2014-09-05 9:52 GMT+02:00 Marko Tiikkaja <ma...@joh.to>:

> On 2014-09-05 08:16, Pavel Stehule wrote:
>
>> Assert is usually implemented as custom functions and used via PERFORM
>> statement now
>>
>> -- usual current solution
>> PERFORM Assert(some expression)
>>
>> I would to implement Assert as plpgsql internal statement due bigger
>> possibilities to design syntax and internal implementation now and in
>> future. More - as plpgsql statement should be compatible with any current
>> code - because there should not be collision between SQL and PLpgSQL
>> space.
>> So this design doesn't break any current code.
>>
>
> It does require making ASSERT an unreserved keyword, no?  That would break
> code where someone used "assert" as a variable name, for example.
>

sure, sorry



>
>  I propose following syntax with following ecosystem:
>>
>> ASSERT [ NOTICE, WARNING, >>EXCEPTION<< ]
>>                [ string expression or literal - explicit message ]
>>                [ USING clause - same as RAISE stmt (possible in future ) ]
>>    ( ROW_COUNT ( = | <> ) ( 1 | 0 ) |
>>    ( QUERY some query should not be empty ) |
>>    ( CHECK some expression should be true )
>>    ( IS NOT NULL expression should not be null )
>>
>
>  UPDATE tab SET c = 1 WHERE pk = somevar;
>> ASSERT ROW_COUNT = 1; -- knows what is previous DML or Dynamic DML
>> ASSERT CHECK a < 100;
>> ASSERT IS NOT NULL pk;
>> ASSERT QUERY SELECT id FROM tab WHERE x = 1;
>> ASSERT CHECK 2 = (SELECT count(*) FROM tab WHERE x = 1);
>>
>
> I don't see the need for specialized syntax.  If the syntax was just
> ASSERT (<expr>), these could be written as:
>
> ASSERT (row_count = 1); -- assuming we provide a special variable instead
> of having to do GET DIAGNOSTICS
> ASSERT (a < 100);  -- or perhaps ASSERT((a < 100) IS TRUE); depending on
> how NULLs are handled
> ASSERT (pk IS NOT NULL);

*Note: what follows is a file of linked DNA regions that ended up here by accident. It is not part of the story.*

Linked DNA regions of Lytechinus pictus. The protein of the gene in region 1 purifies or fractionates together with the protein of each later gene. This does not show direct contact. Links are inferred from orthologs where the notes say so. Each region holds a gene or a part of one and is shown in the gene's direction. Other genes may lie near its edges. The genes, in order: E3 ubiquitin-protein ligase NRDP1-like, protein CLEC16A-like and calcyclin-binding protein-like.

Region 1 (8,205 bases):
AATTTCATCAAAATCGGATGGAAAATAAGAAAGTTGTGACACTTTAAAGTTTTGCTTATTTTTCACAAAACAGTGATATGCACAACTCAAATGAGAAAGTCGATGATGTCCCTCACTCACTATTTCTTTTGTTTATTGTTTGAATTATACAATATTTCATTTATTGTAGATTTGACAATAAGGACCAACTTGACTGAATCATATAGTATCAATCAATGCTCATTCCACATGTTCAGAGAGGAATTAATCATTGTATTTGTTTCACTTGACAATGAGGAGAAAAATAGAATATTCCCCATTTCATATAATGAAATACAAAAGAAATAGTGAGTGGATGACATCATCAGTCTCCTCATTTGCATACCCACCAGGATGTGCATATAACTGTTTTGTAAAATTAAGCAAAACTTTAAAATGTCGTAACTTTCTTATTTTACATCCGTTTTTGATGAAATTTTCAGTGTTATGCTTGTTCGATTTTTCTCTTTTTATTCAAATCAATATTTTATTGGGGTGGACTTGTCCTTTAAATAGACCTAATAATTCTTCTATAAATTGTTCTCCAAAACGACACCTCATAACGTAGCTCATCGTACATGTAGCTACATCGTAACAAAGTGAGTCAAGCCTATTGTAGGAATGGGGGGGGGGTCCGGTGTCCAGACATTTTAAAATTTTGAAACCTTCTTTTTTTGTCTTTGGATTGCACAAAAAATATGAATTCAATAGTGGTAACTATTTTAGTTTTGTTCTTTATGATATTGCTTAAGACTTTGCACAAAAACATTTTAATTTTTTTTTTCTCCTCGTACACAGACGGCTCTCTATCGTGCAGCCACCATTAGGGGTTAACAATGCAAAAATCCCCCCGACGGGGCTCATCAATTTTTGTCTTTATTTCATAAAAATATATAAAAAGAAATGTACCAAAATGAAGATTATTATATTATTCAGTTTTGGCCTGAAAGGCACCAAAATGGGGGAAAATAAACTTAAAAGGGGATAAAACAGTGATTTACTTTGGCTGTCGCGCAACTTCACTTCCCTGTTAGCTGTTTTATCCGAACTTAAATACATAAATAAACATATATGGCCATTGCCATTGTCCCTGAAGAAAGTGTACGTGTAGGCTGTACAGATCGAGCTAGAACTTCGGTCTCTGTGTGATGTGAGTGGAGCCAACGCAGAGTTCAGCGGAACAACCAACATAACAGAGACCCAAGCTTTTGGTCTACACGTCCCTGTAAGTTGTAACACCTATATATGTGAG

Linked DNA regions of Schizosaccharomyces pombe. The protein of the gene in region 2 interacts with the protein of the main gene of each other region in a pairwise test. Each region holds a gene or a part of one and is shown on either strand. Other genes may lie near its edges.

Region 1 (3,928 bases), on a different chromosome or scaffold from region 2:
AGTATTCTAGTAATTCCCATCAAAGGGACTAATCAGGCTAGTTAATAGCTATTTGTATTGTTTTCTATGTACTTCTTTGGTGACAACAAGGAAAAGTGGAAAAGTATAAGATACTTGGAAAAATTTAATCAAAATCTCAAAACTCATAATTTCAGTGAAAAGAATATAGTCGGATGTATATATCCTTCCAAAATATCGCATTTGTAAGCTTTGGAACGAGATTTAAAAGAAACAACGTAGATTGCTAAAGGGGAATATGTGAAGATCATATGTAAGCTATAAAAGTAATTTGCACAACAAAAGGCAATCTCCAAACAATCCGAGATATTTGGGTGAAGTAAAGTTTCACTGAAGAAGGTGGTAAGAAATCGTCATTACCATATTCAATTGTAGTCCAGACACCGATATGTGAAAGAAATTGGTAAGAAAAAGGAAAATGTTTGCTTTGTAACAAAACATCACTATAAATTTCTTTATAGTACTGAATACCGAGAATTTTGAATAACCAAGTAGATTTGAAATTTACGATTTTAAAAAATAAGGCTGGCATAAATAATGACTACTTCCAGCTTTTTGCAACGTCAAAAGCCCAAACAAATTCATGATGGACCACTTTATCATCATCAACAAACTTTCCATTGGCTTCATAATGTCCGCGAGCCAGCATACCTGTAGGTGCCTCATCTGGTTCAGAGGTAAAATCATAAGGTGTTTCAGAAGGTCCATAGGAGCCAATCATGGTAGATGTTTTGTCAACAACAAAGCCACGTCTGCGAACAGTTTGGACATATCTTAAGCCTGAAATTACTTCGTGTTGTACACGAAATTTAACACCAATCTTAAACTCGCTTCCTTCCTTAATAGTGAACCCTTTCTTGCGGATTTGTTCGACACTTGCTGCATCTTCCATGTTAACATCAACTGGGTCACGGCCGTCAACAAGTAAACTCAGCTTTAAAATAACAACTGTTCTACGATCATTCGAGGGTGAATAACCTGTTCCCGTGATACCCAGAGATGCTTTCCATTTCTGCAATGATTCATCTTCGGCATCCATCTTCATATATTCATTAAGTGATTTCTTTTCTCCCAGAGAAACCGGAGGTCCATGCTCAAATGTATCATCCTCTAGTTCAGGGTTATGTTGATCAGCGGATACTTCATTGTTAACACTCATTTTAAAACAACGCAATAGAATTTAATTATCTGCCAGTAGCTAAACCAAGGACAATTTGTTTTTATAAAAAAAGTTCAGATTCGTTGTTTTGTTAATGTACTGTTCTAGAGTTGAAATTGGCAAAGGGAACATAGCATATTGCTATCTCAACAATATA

> ASSERT (EXISTS(SELECT id FROM tab WHERE x = 1));
> ASSERT (2 = (SELECT count(*) FROM tab WHERE x = 1));
>

I disagree. Your design is expression based design with following
disadvantages:

a) there is only one possible default message -- "Assertation fault"

b) there is not possibility to show statement for ASSERT ROW_COUNT

c) any static analyse is blocked, because there is not clean semantic

d) In PLpgSQL language a syntax STATEMENT '(' expression ')' is new - there
is nothing yet ---  it is discuss from yesterday -- still I am speaking
about plpgsql -- I don't would to refactor plpgsql parser.

e) for your proposal we don't need any special - you can do it as custom
function - then there is no sense to define it. Maximally it can live as
some extension in some shared repository


>
> the idea being that it gets turned into  SELECT <expr>;  and then
> evaluated.
>
>  ASSERT WARNING "data are there" QUERY SELECT ...
>>
>
> I think this could still be parsed correctly, though I'm not 100% sure on
> that:
>
> ASSERT WARNING (EXISTS(SELECT ..)), 'data are there';
>

PLpgSQL uses a ';' or some plpgsql keyword as SQL statement delimiter. It
reason why RETURN QUERY ... ';' So in this case can practical to place SQL
statement on the end of plpgsql statement.

parenthesis are not practical, because it is hard to identify bug ..

A simplicity of integration SQL and PLpgSQL is in using "smart" keywords -
It is more verbose, and it allow to well diagnostics


>
> For extra points the error detail could work similarly to
> print_strict_params.  e.g.  ASSERT(row_count = 1);  would display the value
> of row_count in the DETAIL line, since row_count was a parameter to the
> expression.
>
>
>
> .marko
>

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